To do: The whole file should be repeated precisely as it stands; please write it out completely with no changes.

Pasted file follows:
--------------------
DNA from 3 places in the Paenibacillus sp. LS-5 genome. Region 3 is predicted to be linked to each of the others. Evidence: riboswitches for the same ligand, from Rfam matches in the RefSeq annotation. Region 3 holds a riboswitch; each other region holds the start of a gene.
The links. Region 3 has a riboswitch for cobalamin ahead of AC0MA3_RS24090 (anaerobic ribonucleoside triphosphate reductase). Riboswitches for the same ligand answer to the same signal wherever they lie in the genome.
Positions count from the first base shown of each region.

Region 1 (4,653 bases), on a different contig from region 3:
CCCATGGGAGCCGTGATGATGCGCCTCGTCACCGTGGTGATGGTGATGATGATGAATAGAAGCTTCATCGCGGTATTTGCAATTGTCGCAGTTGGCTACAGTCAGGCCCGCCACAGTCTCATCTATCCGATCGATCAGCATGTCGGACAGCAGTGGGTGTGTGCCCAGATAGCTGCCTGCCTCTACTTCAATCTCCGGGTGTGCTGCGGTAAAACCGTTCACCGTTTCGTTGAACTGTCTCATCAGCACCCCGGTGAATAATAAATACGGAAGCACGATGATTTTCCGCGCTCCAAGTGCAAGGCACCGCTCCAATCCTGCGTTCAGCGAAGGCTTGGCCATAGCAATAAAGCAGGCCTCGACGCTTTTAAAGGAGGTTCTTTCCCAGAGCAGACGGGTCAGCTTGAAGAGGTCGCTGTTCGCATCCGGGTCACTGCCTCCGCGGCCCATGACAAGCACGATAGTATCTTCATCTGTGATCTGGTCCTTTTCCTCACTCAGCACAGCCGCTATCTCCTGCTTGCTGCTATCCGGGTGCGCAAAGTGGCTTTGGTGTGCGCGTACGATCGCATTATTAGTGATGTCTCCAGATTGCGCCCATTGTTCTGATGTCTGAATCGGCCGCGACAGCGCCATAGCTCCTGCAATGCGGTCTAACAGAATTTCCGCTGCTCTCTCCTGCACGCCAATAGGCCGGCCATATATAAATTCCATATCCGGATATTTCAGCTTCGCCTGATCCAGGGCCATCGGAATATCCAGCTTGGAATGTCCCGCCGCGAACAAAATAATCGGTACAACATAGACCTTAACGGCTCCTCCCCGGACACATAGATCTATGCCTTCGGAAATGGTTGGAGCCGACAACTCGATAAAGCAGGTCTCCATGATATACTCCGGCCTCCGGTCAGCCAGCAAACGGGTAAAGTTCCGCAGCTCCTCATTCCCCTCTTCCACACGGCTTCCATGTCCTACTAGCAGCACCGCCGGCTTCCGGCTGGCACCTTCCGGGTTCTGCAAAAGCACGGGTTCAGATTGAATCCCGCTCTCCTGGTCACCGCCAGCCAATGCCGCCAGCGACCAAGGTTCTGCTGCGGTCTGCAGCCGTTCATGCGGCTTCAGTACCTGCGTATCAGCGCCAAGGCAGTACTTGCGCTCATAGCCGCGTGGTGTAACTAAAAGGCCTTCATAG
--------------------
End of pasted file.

DNA from 3 places in the Paenibacillus sp. LS-5 genome. Region 3 is predicted to be linked to each of the others. Evidence: riboswitches for the same ligand, from Rfam matches in the RefSeq annotation. Region 3 holds a riboswitch; each other region holds the start of a gene.
The links. Region 3 has a riboswitch for cobalamin ahead of AC0MA3_RS24090 (anaerobic ribonucleoside triphosphate reductase). Riboswitches for the same ligand answer to the same signal wherever they lie in the genome.
Positions count from the first base shown of each region.

Region 1 (4,653 bases), on a different contig from region 3:
CCCATGGGAGCCGTGATGATGCGCCTCGTCACCGTGGTGATGGTGATGATGATGAATAGAAGCTTCATCGCGGTATTTGCAATTGTCGCAGTTGGCTACAGTCAGGCCCGCCACAGTCTCATCTATCCGATCGATCAGCATGTCGGACAGCAGTGGGTGTGTGCCCAGATAGCTGCCTGCCTCTACTTCAATCTCCGGGTGTGCTGCGGTAAAACCGTTCACCGTTTCGTTGAACTGTCTCATCAGCACCCCGGTGAATAATAAATACGGAAGCACGATGATTTTCCGCGCTCCAAGTGCAAGGCACCGCTCCAATCCTGCGTTCAGCGAAGGCTTGGCCATAGCAATAAAGCAGGCCTCGACGCTTTTAAAGGAGGTTCTTTCCCAGAGCAGACGGGTCAGCTTGAAGAGGTCGCTGTTCGCATCCGGGTCACTGCCTCCGCGGCCCATGACAAGCACGATAGTATCTTCATCTGTGATCTGGTCCTTTTCCTCACTCAGCACAGCCGCTATCTCCTGCTTGCTGCTATCCGGGTGCGCAAAGTGGCTTTGGTGTGCGCGTACGATCGCATTATTAGTGATGTCTCCAGATTGCGCCCATTGTTCTGATGTCTGAATCGGCCGCGACAGCGCCATAGCTCCTGCAATGCGGTCTAACAGAATTTCCGCTGCTCTCTCCTGCACGCCAATAGGCCGGCCATATATAAATTCCATATCCGGATATTTCAGCTTCGCCTGATCCAGGGCCATCGGAATATCCAGCTTGGAATGTCCCGCCGCGAACAAAATAATCGGTACAACATAGACCTTAACGGCTCCTCCCCGGACACATAGATCTATGCCTTCGGAAATGGTTGGAGCCGACAACTCGATAAAGCAGGTCTCCATGATATACTCCGGCCTCCGGTCAGCCAGCAAACGGGTAAAGTTCCGCAGCTCCTCATTCCCCTCTTCCACACGGCTTCCATGTCCTACTAGCAGCACCGCCGGCTTCCGGCTGGCACCTTCCGGGTTCTGCAAAAGCACGGGTTCAGATTGAATCCCGCTCTCCTGGTCACCGCCAGCCAATGCCGCCAGCGACCAAGGTTCTGCTGCGGTCTGCAGCCGTTCATGCGGCTTCAGTACCTGCGTATCAGCGCCAAGGCAGTACTTGCGCTCATAGCCGCGTGGTGTAACTAAAAGGCCTTCATAG